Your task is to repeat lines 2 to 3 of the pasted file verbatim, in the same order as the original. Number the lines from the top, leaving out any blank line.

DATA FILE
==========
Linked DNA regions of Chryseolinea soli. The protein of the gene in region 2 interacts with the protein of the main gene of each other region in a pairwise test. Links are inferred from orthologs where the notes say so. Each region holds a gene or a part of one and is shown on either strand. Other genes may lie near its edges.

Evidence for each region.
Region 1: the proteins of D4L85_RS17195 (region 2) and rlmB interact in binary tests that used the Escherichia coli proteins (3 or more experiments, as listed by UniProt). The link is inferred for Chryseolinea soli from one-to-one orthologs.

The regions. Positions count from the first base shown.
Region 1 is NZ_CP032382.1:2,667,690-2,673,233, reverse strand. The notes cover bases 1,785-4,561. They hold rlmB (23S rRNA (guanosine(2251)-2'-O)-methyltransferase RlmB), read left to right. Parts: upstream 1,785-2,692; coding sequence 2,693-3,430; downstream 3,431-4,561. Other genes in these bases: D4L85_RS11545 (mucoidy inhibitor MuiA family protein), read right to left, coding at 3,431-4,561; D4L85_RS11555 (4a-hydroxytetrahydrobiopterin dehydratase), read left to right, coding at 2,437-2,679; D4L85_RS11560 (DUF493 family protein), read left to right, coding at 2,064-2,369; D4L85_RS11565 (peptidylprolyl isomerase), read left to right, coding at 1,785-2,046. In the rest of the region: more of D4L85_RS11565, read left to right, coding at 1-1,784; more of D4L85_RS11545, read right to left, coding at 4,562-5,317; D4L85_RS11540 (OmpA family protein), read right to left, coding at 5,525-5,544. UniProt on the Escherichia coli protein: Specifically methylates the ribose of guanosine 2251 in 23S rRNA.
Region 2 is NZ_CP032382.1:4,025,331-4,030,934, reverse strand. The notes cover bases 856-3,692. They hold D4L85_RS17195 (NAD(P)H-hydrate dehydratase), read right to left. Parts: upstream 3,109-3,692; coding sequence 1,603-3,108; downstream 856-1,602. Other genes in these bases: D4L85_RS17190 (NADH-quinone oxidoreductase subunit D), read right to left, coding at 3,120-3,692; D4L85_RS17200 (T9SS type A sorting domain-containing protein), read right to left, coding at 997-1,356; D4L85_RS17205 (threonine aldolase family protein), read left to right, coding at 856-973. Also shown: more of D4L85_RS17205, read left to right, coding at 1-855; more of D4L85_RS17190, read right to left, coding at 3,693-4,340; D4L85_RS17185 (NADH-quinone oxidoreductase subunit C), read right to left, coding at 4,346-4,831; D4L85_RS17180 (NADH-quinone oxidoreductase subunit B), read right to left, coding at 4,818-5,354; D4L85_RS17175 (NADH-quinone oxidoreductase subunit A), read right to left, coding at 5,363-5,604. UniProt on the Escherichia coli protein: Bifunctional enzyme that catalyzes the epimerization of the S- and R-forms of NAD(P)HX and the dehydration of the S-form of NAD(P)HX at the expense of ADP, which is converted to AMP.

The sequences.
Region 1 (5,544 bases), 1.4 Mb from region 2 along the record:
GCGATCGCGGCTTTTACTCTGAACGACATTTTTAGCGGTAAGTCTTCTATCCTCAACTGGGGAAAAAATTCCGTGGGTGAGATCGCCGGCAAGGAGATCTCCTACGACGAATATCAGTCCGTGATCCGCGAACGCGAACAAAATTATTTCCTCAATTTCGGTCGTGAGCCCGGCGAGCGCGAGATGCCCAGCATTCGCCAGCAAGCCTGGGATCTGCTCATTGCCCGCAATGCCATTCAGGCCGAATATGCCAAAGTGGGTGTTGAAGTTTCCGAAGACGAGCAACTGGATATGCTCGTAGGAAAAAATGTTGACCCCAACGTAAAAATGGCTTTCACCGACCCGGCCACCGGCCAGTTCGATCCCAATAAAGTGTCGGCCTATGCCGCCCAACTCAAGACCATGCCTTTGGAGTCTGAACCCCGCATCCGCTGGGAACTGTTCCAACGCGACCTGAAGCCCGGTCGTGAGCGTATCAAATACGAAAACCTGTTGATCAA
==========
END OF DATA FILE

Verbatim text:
Evidence for each region.
Region 1: the proteins of D4L85_RS17195 (region 2) and rlmB interact in binary tests that used the Escherichia coli proteins (3 or more experiments, as listed by UniProt). The link is inferred for Chryseolinea soli from one-to-one orthologs.